Corinne Kirchner

Corinne Kirchner, Ph.D.

A Compilation of Meaningful and Meaningless Typographical Errors on Blindness and Visual Impairment

by Corinne Kirchner, Ph.D.

From the Editor: The following article is reprinted with permission from the April, 2000, issue of the Journal of Visual Impairment and Blindness, Volume 94, Number 4, 2000, pp. 243-246, Copyright 2000 American Foundation for the Blind. All rights reserved. JVIB readers can find many interesting and sometimes astonishing things in its pages, but humor is not high on the list of the expected. Corinne Kirchner is Director of Program Evaluation and Policy Research for the American Foundation for the Blind. She is to be commended for this insightful compilation of information about our field.

For decades a little-known research project has been underway at the American Foundation for the Blind (AFB) to collect the most outrageous and humorous typographical errors related to visual impairment. The effort has resulted in a bursting folder of source materials filed in the author's office. Although an important source of the data has been articles submitted to the Journal of Visual Impairment & Blindness (JVIB), especially those not published, there have been other unexpectedly fruitful sources: grant proposals, books, speeches, newspapers, inquiries received by telephone, and envelopes.

The Population

A major concern in compiling demographic statistics on blindness is how best to identify which parts of the population merit attention. A letter sent to AFB a few years ago highlighted a special population that has been overlooked by services; the envelope was addressed to the American Foundation for the Bland (emphasis added here and throughout this report). National surveys do not measure the prevalence of blandness. Therefore it is not possible to estimate how many people in the United States are totally bland or severely bland, much less how many meet the criteria of legal blandness.

Another needy population was targeted by an AFB researcher (former AFB researcher) while she was leading a focus group. She had apparently made one too many references to the sample that included blind and sighted people and therefore blurted that AFB was studying "blighted people." The blighted and the bland should be added to the traditional groups covered in the first edition of a book by the author, which referred to services needed by the undeserved.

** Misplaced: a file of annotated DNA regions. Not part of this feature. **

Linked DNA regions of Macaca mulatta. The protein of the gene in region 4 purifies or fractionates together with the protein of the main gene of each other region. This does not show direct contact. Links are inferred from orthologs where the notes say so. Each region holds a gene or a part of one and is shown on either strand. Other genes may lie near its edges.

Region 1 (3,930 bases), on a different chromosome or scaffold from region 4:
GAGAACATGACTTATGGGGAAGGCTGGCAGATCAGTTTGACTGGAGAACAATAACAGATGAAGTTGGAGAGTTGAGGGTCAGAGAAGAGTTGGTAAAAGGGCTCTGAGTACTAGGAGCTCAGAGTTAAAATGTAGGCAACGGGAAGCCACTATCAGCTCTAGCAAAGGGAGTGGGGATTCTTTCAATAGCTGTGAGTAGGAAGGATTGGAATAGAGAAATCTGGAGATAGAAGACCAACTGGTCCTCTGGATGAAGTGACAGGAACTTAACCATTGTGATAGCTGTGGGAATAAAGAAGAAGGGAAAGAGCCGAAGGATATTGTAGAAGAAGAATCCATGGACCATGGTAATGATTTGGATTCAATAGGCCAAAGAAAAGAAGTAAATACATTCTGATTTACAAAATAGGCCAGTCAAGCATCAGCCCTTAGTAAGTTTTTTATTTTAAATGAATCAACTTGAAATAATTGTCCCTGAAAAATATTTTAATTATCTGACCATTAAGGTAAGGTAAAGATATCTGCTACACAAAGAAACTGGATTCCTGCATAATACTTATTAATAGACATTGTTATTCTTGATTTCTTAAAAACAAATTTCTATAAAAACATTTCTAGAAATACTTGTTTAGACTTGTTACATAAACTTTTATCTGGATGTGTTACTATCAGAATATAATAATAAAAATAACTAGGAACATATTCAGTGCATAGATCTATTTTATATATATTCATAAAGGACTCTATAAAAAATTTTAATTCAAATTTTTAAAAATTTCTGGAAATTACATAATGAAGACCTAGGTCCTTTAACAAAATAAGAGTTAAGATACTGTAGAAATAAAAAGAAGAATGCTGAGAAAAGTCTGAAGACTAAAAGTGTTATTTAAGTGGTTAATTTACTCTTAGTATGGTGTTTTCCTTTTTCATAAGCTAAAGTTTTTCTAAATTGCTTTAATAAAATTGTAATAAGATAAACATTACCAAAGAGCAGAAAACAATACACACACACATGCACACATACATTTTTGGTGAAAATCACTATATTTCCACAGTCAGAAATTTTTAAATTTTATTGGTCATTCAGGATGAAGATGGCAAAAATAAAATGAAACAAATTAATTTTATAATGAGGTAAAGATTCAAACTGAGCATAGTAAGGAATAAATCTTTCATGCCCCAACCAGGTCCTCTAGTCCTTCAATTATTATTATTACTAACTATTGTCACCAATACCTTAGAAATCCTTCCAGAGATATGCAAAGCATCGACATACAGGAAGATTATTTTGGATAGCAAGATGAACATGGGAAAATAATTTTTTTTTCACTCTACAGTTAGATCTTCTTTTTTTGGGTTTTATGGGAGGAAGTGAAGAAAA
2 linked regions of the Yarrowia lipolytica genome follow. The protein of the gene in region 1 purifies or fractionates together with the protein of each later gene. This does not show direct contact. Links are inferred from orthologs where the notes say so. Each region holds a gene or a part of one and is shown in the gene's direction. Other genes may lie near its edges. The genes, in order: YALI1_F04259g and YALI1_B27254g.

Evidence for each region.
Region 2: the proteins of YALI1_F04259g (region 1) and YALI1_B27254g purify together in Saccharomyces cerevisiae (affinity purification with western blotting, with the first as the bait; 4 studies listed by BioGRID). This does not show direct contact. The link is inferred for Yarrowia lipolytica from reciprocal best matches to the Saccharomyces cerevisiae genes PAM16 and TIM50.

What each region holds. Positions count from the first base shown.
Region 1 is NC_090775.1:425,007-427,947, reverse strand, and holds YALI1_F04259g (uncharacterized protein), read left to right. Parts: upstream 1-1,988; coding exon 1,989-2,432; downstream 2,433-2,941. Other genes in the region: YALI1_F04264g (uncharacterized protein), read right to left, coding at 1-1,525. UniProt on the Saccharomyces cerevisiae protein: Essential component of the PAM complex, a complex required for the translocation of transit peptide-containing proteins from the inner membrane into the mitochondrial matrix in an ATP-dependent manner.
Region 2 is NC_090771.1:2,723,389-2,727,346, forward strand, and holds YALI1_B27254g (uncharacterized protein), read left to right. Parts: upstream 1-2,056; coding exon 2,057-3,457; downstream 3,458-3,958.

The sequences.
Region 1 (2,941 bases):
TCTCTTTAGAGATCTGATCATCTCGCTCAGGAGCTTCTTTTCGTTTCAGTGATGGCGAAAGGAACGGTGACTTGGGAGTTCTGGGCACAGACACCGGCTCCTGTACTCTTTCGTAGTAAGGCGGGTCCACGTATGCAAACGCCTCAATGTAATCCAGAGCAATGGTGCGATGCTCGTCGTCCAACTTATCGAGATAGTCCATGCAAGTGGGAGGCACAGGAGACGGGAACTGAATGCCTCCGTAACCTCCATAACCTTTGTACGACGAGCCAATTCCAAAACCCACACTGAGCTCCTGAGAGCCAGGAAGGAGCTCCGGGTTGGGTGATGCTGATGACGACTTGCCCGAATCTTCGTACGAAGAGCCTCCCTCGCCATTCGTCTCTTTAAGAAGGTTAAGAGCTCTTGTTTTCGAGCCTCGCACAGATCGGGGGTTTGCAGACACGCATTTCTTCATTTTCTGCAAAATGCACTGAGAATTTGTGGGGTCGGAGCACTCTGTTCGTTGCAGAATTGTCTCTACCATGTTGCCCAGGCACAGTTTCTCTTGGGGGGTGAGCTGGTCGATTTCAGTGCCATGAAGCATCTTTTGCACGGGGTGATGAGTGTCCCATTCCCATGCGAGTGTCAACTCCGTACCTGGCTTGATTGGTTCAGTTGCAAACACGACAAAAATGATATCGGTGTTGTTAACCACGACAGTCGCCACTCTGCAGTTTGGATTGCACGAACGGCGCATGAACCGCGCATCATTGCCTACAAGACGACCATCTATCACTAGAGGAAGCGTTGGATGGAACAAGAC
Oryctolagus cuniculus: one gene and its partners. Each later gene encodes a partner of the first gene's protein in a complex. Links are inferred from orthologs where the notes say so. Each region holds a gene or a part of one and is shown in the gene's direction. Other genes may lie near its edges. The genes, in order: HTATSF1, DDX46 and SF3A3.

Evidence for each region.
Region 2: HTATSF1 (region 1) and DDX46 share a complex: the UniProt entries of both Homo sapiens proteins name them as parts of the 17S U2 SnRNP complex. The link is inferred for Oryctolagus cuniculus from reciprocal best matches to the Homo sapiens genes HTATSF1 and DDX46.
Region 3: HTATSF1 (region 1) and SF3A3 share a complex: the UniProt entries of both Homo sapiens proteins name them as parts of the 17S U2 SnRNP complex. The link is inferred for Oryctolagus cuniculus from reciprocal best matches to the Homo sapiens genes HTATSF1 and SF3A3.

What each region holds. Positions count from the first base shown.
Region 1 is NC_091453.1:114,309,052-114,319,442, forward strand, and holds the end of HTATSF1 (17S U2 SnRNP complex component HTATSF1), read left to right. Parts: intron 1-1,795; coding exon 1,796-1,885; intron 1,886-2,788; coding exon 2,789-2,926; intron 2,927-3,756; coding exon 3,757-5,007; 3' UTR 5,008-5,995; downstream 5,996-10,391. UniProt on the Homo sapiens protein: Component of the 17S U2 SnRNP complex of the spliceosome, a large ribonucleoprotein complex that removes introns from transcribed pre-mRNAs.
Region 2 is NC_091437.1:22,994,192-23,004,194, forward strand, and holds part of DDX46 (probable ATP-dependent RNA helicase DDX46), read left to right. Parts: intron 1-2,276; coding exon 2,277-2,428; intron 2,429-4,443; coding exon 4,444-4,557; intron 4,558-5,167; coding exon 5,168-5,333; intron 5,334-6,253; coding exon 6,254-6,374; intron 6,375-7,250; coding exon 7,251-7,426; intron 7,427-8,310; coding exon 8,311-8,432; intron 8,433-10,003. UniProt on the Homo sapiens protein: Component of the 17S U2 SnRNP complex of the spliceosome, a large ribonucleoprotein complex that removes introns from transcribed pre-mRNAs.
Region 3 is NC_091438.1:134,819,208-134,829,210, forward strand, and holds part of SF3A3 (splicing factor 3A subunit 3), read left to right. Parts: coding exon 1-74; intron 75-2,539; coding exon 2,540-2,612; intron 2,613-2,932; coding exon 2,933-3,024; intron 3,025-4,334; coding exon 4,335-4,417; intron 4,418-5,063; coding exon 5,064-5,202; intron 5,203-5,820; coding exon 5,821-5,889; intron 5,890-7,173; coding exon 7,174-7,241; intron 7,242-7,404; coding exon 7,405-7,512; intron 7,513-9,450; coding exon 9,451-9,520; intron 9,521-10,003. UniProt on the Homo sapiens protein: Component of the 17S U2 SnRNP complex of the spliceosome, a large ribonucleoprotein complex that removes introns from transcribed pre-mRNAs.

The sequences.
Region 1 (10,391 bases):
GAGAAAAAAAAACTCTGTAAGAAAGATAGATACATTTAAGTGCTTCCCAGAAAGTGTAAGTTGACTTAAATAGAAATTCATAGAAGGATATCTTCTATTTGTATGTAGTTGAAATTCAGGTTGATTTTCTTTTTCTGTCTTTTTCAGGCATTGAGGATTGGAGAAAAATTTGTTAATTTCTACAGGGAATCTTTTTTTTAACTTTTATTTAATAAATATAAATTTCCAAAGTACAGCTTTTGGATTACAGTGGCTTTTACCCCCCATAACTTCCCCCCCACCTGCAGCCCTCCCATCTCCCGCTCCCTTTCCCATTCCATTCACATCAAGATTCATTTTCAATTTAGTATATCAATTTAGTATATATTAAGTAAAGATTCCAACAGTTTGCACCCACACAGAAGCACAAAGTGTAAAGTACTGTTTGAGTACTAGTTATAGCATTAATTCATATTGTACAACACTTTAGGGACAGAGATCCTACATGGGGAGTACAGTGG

Another relevant group that is hard to pin down for statistical purposes was featured in a chapter on vocational issues. The title, as repeated on every page, identified that elusive group as "the Blind and Usually Impaired."

After researchers or policymakers specify the population of concern, there remains the challenge of how to assess which people fit the population definition. One article submitted to (and rejected by) JVIB made the following hard-to-assail proposal: "The system should allow for the assessment of visual levels of functioning for people with visual vision."

Causes and Type of Onset

AFB usually refers questions about causes of blindness to organizations that specialize in medical matters. However, it seemed that a religious organization might be more appropriate to answer the consumer who inquired, "How many people are blind from immaculate degeneration?" At least it was clear that the questioner could not be referred to the Virginia Department for the Visually Handicapped, which (as reported by a former staff member in that agency) once received a letter addressed to the "Department of the Virginally Handicapped."

It may be a revelation to epidemiologists that blindness is not only geographically linked, but may actually be geographically caused. The evidence comes from a listserv on which a new member introduced himself as "thirty-nine years old and blind since birth from Pittsburgh, Pennsylvania."

Closer to AFB's expertise on social aspects of blindness are questions about types of onset; nevertheless, AFB was unable to provide statistics matching the category listed in one paper submitted to JVIB that referred to people who are "congenially blind." That group contrasted with another submission that referred to people who are "advantageously blind." Of course practitioners work toward the day when all blind people will be both congenially and advantageously blind.

In line with these positive cultural depictions of blindness, a newspaper clipping referred to celebrating "Helen Keller Dear-Blind Awareness Week."